If at first you don’t succeed, churn out a sequel.
The original G.I. Joe film, subtitled The Rise Of Cobra, opened at the peak of the 2009 summer blockbuster season to a blitzkrieg of largely negative reviews.
Aimed predominantly at teenage boys with limited attention spans, the all-guns-blazing romp based on the popular line of military action figures stormed past 300 million dollars in worldwide box office takings.
Money talks louder than a flimsy script, weak characterisation and clumsy digital effects, so director Jon M Chu (Step Up 3D) locks and loads for this bigger-budget sequel, which raises the action ante with eye-popping set pieces and bruising showdowns.
G.I. Joe: Retaliation is slicker and more entertaining than its predecessor, although the bar wasn’t set particularly high.
Screenwriters Rhett Reese and Paul Wernick sensibly kill off swathes of their cast in the explosive opening sequence in order to focus attention on a handful of undernourished characters.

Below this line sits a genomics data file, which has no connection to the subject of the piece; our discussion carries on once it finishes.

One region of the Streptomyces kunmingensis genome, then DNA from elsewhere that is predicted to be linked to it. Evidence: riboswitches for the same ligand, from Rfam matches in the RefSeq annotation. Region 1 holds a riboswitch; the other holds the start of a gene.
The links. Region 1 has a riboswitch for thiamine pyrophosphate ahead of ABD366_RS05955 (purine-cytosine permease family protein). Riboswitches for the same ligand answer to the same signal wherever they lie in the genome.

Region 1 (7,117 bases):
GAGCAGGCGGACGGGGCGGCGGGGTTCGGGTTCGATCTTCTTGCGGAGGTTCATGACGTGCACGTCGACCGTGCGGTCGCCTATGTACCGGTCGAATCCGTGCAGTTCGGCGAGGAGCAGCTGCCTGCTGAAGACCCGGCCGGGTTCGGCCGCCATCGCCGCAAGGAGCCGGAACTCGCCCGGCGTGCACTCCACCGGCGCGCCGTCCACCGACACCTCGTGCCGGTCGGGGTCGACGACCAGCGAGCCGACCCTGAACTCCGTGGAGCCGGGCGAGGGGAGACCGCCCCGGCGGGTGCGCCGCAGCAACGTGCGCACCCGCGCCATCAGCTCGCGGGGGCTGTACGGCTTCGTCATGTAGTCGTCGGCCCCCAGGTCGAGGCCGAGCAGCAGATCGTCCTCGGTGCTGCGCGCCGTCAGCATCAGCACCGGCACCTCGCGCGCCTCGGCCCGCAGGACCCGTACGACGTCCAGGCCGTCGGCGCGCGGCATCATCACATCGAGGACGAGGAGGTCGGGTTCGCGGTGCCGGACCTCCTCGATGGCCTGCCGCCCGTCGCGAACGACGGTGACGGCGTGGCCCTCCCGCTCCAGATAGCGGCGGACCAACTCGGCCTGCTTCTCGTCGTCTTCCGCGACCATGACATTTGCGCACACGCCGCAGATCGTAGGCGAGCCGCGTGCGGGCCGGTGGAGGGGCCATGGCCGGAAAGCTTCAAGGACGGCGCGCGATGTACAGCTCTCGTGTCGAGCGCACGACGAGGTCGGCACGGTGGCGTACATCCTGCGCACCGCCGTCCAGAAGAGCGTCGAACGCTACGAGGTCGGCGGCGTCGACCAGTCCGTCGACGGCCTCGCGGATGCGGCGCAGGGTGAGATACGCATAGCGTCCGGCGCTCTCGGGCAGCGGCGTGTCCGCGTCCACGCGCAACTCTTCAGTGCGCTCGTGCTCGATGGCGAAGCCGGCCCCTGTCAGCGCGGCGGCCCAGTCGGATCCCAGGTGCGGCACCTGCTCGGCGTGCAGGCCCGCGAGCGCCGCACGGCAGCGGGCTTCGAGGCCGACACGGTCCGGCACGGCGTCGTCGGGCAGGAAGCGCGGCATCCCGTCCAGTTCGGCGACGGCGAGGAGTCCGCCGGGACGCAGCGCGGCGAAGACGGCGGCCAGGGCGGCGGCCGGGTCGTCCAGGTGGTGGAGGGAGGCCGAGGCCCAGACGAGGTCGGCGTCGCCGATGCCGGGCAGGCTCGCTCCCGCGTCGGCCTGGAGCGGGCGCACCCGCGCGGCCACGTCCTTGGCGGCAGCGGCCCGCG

Once the dust settles, we learn that arch-villain Cobra Commander (Luke Bracey) is in stasis in a subterranean prison and his henchman Zartan (Arnold Vosloo) is installed in the White House, impersonating the President of the United States (Jonathan Pryce).
Zartan frames the G.I. Joes as traitors to the American cause and wipes out most of the brave men and women in order to clear the way for the rise of the Cobra terrorist network.
Roadblock (Dwayne Johnson), Flint (DJ Cotrona) and Lady Jaye (Adrianne Palicki) survive the bloodbath and quickly realise that the order to terminate must have come from the upper echelons of power.
So the Joes march back to American soil and seek help from legendary retired operative General Joseph Colton (Bruce Willis).
G.I. Joe: Retaliation is preoccupied with spectacle over substance but does deliver a few pulse-racing thrills and spills that make good use of the 3D.